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The Togean—or Togian—Islands are a little-visited archipelago in the southern region of the Tomini Sea in northern Sulawesi.

Famous for both their difficulty to reach and diving, the archipelago comprises seven primary islands near the centre of a global hotspot of biodiversity known as the coral triangle. Home to a great number of rare marine and terrestrial species, most tourists who come here are divers or snorkellers hoping to see some of the world’s best marine life in unspoiled surroundings.

No shortage of sand. Photo taken in or around Togean Islands, Indonesia by Stuart McDonald.

No shortage of sand. Photo: Stuart McDonald

Are the surroundings unspoiled? Not really. While above the water, the islands are little developed, below the waves it’s a different story. Since the early 1990s, highly destructive fishing methods like dynamite fishing and cyanide poisoning have been widely used in the Togeans, causing a steep decline in fish numbers and immense shallow reef damage.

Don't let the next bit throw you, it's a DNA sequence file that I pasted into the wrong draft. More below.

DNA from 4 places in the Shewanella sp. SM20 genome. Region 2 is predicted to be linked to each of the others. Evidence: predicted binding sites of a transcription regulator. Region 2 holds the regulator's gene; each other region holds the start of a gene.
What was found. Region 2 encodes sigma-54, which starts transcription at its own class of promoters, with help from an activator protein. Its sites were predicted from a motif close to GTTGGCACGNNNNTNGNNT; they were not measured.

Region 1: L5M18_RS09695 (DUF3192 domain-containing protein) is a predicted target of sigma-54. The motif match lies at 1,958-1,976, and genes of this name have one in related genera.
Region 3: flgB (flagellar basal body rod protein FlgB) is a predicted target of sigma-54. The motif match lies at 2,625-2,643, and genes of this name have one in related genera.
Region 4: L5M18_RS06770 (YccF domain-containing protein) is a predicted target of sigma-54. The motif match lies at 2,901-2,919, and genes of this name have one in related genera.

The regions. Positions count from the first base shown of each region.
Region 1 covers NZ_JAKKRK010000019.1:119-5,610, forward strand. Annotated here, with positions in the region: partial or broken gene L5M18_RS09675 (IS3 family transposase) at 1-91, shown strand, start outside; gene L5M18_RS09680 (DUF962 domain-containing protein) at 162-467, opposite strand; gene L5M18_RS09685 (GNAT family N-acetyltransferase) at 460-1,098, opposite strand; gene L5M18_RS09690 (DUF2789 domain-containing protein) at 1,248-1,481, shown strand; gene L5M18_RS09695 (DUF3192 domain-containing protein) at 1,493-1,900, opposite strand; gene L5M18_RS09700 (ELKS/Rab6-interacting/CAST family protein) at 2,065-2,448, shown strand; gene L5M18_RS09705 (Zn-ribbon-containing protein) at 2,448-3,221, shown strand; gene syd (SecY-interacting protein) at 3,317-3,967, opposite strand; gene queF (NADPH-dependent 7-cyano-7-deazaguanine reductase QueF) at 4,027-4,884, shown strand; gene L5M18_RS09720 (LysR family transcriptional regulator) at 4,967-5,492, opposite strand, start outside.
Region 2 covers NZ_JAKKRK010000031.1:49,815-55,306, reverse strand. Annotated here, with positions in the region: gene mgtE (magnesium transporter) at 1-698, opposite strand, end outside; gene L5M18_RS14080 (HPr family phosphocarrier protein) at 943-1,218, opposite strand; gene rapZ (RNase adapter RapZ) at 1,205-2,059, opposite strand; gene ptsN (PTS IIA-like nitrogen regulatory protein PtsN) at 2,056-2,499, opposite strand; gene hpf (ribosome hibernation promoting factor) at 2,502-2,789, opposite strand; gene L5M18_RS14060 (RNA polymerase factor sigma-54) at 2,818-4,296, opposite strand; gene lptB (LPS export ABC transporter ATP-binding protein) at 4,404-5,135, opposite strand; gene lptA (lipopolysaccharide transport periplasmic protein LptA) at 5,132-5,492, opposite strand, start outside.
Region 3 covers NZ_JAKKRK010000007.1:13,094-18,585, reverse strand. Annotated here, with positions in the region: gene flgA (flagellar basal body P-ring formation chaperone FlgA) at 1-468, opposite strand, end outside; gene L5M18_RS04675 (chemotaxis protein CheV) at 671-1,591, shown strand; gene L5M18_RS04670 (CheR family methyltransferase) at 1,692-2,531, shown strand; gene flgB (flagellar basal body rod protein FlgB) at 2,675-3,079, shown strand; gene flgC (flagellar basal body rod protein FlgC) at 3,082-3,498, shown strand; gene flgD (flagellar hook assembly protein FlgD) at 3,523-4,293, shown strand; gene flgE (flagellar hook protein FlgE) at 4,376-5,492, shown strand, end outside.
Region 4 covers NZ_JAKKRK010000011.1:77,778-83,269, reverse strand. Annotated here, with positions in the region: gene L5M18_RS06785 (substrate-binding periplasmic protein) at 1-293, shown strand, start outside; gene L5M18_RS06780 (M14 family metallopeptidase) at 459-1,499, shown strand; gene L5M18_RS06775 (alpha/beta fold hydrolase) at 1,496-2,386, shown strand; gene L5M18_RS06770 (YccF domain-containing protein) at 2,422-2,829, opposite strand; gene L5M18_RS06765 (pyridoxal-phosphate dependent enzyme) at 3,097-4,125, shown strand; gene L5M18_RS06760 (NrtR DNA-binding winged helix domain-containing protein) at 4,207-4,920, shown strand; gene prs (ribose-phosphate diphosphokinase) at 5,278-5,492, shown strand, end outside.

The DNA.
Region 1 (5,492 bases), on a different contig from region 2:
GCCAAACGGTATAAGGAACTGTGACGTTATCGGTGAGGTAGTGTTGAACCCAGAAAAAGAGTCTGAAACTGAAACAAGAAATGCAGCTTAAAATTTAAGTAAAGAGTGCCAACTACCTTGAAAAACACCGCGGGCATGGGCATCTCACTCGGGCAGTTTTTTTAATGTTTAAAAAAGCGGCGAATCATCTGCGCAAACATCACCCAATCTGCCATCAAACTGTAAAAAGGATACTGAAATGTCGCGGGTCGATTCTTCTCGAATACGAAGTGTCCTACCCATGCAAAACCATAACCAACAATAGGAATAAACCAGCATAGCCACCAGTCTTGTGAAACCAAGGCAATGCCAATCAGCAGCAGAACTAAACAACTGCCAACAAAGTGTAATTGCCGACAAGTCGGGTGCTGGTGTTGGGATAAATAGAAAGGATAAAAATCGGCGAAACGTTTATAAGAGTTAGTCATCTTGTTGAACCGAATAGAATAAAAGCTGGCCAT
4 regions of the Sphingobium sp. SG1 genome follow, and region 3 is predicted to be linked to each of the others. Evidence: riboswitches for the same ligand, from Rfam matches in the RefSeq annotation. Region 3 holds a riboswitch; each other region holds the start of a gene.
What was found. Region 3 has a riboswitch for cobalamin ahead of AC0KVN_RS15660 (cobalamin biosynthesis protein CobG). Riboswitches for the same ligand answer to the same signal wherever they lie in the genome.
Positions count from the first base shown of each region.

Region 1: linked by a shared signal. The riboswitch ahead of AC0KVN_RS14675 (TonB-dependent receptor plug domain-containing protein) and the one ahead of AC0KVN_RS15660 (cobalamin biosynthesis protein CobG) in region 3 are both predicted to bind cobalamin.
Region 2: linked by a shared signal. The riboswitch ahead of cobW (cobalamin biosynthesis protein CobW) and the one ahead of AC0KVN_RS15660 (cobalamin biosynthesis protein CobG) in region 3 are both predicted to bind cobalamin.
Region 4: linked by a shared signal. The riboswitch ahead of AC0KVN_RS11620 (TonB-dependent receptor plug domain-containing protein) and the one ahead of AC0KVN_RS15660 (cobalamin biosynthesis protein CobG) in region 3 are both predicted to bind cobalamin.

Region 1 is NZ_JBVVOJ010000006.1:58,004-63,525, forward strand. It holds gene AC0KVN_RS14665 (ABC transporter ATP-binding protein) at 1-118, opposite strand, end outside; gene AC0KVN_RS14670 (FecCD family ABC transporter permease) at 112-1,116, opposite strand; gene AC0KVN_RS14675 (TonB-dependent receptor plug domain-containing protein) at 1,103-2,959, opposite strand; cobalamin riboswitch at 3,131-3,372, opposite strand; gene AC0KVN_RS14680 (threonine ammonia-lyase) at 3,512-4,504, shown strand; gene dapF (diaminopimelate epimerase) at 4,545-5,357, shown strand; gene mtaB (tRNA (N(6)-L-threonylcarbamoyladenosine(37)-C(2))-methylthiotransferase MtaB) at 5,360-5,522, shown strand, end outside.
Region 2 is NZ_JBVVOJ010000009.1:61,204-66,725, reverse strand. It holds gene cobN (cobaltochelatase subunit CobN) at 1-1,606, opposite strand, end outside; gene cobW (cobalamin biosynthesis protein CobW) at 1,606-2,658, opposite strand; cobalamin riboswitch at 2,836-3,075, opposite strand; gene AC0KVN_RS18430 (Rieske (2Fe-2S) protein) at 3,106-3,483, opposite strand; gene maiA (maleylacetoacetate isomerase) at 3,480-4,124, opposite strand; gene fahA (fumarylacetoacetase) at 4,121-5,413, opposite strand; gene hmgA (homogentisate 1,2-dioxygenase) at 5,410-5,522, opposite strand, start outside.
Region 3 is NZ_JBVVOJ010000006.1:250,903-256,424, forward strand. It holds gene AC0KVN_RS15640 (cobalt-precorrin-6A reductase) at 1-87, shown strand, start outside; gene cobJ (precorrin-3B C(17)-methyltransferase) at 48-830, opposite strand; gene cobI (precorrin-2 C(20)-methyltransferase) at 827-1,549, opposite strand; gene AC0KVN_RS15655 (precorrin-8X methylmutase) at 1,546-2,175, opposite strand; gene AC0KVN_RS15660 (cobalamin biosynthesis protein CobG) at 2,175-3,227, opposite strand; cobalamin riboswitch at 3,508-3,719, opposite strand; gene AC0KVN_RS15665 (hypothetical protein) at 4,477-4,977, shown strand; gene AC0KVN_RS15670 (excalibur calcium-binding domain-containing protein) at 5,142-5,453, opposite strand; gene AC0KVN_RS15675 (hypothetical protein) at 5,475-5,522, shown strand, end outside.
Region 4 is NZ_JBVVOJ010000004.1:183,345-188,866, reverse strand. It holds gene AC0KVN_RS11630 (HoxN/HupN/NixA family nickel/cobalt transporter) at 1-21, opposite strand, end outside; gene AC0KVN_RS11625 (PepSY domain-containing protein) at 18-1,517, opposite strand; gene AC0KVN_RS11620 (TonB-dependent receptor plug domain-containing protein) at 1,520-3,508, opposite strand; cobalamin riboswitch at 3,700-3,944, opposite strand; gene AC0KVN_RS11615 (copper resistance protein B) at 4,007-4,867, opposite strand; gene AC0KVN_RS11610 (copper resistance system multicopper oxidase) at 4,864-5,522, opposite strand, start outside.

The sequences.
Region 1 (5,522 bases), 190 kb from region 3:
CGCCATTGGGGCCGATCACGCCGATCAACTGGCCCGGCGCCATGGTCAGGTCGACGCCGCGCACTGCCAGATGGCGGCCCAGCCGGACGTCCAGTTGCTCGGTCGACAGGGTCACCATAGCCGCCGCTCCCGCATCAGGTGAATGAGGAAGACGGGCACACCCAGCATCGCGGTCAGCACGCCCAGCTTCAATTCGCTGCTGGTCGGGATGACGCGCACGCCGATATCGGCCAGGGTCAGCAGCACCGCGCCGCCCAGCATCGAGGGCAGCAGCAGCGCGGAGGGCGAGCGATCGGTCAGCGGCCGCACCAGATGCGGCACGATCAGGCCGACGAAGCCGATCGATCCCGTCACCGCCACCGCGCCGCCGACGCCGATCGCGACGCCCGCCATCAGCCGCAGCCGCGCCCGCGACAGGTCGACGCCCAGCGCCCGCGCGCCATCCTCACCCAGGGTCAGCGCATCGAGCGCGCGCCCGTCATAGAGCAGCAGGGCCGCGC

Sharks, large fish and turtles are rarely seen, especially compared to locations like Komodo National Park, which has seen better (though not perfect) protection. Over two separate two-week trips to the Togean Islands we saw not a single example of boat pilots running snorkelling trips using buoys; anchors were freely thrown onto reefs and, while boat pilots made some effort to stick to already smashed channels, attention was cursory. These are very simple practices that would have a significant impact.

Resorts with a flourish. Photo taken in or around Togean Islands, Indonesia by Stuart McDonald.

Resorts with a flourish. Photo: Stuart McDonald